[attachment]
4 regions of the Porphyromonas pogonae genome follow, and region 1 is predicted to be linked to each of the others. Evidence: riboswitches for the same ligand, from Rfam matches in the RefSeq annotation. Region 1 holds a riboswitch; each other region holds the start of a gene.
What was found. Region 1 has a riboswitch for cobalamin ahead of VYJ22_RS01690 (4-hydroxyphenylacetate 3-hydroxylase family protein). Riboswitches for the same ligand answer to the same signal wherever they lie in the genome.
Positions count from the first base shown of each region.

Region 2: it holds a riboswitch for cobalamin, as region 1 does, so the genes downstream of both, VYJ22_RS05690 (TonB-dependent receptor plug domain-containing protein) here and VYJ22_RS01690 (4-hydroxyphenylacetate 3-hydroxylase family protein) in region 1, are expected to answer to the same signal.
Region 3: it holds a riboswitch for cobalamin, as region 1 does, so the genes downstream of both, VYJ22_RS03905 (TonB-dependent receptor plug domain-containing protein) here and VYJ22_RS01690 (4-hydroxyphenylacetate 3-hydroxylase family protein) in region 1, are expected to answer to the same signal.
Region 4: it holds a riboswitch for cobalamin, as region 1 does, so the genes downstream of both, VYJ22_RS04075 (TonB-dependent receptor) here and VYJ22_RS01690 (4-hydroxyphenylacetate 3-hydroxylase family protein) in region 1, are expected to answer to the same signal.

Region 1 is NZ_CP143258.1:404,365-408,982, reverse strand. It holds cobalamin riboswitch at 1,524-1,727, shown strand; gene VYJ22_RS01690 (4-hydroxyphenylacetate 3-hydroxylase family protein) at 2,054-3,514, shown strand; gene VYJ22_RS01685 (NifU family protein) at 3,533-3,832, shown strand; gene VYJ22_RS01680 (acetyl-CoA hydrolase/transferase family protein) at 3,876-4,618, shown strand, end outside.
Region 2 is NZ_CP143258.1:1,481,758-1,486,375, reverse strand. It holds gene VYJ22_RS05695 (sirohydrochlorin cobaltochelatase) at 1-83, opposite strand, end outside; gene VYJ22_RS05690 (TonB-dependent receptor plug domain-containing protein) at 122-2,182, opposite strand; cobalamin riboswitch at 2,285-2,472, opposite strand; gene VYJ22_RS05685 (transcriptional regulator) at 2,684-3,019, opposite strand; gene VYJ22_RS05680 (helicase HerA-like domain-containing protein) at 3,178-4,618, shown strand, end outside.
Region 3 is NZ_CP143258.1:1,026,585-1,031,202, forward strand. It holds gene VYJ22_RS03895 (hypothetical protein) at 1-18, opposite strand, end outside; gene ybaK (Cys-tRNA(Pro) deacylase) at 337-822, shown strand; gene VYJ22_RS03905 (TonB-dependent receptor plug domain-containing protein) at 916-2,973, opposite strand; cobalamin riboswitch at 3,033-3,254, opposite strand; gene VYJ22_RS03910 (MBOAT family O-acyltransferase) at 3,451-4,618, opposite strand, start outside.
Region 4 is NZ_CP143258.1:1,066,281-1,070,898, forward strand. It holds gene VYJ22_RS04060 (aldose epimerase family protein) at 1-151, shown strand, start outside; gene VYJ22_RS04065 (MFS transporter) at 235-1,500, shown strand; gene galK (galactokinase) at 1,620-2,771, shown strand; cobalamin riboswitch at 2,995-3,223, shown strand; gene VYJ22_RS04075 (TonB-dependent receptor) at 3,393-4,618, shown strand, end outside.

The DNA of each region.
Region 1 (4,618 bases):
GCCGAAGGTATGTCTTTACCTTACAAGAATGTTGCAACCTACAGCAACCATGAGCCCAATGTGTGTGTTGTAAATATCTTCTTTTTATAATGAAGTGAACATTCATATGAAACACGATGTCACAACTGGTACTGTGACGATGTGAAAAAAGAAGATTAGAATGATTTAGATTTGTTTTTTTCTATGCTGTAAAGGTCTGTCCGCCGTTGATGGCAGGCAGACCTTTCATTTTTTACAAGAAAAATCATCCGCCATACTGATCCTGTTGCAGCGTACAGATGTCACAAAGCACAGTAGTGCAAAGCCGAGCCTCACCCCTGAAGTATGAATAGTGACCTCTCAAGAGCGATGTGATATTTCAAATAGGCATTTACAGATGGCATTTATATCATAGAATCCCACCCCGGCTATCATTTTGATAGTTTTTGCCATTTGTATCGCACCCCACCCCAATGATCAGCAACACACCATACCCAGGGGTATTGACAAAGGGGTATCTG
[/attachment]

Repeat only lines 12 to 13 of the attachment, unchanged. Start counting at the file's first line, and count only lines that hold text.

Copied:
Region 1 (4,618 bases):
GCCGAAGGTATGTCTTTACCTTACAAGAATGTTGCAACCTACAGCAACCATGAGCCCAATGTGTGTGTTGTAAATATCTTCTTTTTATAATGAAGTGAACATTCATATGAAACACGATGTCACAACTGGTACTGTGACGATGTGAAAAAAGAAGATTAGAATGATTTAGATTTGTTTTTTTCTATGCTGTAAAGGTCTGTCCGCCGTTGATGGCAGGCAGACCTTTCATTTTTTACAAGAAAAATCATCCGCCATACTGATCCTGTTGCAGCGTACAGATGTCACAAAGCACAGTAGTGCAAAGCCGAGCCTCACCCCTGAAGTATGAATAGTGACCTCTCAAGAGCGATGTGATATTTCAAATAGGCATTTACAGATGGCATTTATATCATAGAATCCCACCCCGGCTATCATTTTGATAGTTTTTGCCATTTGTATCGCACCCCACCCCAATGATCAGCAACACACCATACCCAGGGGTATTGACAAAGGGGTATCTG